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Working Safely- An Interview

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Want to protect your company when returning to work?
Read this interview featuring our own Dr. Scott Conard

From an interview with Western Medical Consulting and Dr. Scott Conard:

While COVID-19 cases continue to rise throughout most of the United States, most companies and businesses have “reopened” or are making plans to resume operations as soon as they can.  Particularly for businesses in which on-site attendance in either required or critically important, they face unique challenges.  Everything is about mitigating risk so that operations can resume while protecting staff and customers/clients and avoiding massively disruptive shutdowns.

Western Medical finds itself in the middle of many of these conversations as we provide critical supplies ranging from testing kits to university hospitals; face shields to clinics; and respirator masks and 3 ply masks to businesses (and their employees), home health agencies, and hospitals.   To aid our clients we are bringing in leading experts to offer advice and tips on responding intelligently and responsibly to the pandemic.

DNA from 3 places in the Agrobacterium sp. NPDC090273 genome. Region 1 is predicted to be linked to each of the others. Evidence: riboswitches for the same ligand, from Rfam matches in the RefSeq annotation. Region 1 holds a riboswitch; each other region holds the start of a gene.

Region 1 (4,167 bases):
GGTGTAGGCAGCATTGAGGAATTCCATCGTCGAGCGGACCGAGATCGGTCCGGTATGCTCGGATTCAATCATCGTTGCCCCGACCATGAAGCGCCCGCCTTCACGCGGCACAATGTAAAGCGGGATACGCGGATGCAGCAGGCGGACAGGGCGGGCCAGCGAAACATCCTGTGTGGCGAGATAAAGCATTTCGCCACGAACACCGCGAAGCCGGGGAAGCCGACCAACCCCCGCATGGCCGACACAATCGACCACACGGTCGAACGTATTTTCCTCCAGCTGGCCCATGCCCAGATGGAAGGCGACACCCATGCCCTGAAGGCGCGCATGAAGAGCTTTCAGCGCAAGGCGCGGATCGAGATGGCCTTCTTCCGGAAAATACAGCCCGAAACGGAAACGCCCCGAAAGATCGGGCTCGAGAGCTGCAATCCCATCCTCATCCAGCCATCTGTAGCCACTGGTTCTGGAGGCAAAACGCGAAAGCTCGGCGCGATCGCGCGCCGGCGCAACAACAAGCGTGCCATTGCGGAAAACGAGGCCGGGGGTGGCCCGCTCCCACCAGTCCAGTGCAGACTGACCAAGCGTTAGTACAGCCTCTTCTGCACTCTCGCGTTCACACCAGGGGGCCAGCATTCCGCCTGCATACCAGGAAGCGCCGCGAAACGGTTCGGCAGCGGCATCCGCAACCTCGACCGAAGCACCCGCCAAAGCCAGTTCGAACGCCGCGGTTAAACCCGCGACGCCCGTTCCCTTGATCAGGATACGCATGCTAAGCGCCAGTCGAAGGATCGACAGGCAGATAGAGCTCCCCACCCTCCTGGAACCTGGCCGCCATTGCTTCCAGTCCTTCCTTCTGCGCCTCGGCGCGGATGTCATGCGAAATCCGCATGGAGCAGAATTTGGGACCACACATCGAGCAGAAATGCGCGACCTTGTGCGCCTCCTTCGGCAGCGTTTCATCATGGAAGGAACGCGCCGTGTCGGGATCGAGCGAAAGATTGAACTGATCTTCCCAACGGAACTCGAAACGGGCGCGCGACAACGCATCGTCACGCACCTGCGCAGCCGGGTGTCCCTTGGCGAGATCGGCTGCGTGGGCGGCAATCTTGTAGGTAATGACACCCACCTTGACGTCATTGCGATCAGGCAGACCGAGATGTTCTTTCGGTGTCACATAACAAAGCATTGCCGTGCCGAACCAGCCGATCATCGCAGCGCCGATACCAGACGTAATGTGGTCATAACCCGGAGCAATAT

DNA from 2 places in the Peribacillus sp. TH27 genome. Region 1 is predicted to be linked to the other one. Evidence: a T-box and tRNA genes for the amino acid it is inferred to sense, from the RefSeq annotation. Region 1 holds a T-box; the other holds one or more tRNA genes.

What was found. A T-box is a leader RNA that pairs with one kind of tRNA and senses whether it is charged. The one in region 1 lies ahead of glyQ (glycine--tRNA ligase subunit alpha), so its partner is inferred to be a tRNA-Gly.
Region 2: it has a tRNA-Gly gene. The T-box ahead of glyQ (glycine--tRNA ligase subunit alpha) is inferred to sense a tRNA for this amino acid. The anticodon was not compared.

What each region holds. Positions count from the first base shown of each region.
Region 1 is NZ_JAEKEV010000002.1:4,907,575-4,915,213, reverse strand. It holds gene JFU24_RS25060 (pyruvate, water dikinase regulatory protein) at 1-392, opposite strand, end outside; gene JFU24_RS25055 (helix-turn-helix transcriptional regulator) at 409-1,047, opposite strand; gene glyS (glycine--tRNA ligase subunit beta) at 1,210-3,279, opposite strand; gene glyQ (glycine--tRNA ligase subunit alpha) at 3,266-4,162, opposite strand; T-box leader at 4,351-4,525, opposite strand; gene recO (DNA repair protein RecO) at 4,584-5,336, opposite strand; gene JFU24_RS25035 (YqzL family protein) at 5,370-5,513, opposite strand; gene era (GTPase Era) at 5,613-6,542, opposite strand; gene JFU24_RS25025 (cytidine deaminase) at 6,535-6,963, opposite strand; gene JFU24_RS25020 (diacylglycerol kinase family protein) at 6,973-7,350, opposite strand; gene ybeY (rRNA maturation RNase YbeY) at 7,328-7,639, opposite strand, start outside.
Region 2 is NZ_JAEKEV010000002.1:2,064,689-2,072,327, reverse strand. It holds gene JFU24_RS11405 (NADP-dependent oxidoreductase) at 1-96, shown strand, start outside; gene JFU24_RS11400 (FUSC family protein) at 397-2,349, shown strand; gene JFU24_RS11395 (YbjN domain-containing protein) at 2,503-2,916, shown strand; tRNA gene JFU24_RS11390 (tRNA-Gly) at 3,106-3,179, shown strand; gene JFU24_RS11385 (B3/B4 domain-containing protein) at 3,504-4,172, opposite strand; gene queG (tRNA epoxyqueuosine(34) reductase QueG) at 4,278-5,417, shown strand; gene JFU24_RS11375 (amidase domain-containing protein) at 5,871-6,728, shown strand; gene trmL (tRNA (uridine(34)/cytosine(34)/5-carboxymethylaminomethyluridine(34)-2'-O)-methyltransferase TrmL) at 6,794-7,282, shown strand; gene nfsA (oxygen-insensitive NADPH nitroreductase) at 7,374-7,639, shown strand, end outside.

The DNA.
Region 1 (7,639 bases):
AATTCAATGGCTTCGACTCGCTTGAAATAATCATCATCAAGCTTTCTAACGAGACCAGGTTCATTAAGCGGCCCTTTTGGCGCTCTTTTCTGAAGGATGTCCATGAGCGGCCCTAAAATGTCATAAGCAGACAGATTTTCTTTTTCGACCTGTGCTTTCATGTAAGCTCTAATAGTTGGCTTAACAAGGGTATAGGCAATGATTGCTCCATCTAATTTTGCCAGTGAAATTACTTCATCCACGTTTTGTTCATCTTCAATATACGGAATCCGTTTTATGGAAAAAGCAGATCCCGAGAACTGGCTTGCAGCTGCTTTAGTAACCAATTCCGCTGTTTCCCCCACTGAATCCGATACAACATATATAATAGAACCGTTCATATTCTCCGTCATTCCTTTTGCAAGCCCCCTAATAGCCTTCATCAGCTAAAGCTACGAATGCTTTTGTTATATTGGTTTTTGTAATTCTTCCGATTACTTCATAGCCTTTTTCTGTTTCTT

We are starting with Dr. Scott Conard. 

Dr. Conard is a practicing family physician, long time Professor, and chief medical officer and a leading consultant to several companies that are “reopening”. We spoke to him regarding his advice to companies on coming back to work during COVID-19:

Importantly, we are referring to “return to office or plant” as most of these workers have never stopped working and in fact, many have been working harder than ever.  While most of these companies that have remained partially or completely shut were planning on returning on July 1, due to the virus surge being experienced in many parts of the US, many re-openings were delayed or canceled, and are slow in moving ahead.

We have deployed different strategies for the different type of companies but there are certain commonalities:

In all cases the foundation of the return to office strategy is based upon “the big 3”:

  • Social distancing
  • Using PPE appropriately
  • Careful hygienic standards


Social Distancing: